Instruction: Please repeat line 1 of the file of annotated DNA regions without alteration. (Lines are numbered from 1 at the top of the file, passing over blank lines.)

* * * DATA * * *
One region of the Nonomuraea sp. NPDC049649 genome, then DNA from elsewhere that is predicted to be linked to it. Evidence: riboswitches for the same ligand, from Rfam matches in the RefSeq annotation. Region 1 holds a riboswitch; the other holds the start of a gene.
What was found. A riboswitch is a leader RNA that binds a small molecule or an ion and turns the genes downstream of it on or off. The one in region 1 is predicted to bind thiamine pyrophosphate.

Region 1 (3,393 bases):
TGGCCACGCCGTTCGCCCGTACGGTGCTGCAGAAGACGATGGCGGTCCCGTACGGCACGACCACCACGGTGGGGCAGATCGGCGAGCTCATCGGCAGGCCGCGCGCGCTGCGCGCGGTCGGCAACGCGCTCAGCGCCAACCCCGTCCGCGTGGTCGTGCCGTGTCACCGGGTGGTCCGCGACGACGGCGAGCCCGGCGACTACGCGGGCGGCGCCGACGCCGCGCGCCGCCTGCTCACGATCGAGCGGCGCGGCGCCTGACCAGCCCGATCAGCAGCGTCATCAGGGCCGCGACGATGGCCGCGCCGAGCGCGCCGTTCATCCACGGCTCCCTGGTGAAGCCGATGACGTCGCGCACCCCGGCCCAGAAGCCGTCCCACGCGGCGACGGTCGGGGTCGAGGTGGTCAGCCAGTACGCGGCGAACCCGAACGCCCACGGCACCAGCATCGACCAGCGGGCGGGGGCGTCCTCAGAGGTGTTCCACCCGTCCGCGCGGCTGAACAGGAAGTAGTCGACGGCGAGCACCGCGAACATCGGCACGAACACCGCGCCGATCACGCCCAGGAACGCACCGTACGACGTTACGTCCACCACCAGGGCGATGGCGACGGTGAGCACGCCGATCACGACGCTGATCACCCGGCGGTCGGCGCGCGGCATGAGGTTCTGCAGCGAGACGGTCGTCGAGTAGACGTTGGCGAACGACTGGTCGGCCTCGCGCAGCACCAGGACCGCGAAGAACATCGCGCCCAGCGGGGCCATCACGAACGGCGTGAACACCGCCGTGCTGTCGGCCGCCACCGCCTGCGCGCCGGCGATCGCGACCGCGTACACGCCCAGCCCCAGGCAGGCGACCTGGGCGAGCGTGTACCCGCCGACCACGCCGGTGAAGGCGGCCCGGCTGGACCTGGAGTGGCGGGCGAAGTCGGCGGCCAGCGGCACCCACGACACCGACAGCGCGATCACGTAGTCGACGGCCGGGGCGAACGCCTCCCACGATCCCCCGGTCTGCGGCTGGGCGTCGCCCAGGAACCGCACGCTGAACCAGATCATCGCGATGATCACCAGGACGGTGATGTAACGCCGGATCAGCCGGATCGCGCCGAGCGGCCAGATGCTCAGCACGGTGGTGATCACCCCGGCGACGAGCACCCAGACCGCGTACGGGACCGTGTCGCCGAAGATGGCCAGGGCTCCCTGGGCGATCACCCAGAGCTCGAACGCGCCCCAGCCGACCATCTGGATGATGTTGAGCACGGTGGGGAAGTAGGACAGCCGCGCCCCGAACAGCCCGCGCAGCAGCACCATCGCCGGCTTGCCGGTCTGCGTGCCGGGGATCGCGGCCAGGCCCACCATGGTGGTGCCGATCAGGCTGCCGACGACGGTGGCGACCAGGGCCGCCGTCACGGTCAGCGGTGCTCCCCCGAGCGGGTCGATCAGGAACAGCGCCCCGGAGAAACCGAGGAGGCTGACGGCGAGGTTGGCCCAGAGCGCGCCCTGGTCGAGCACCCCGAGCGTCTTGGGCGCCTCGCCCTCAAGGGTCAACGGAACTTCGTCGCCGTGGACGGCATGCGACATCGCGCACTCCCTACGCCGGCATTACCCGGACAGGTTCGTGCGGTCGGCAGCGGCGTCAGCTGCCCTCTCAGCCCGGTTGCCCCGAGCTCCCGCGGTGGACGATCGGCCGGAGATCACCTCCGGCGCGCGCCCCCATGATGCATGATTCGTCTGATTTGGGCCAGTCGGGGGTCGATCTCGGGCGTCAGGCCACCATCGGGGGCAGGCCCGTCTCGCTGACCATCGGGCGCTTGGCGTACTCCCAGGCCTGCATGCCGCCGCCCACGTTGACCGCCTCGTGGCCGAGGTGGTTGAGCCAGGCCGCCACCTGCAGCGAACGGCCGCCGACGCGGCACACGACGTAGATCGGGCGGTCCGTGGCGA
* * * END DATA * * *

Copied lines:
One region of the Nonomuraea sp. NPDC049649 genome, then DNA from elsewhere that is predicted to be linked to it. Evidence: riboswitches for the same ligand, from Rfam matches in the RefSeq annotation. Region 1 holds a riboswitch; the other holds the start of a gene.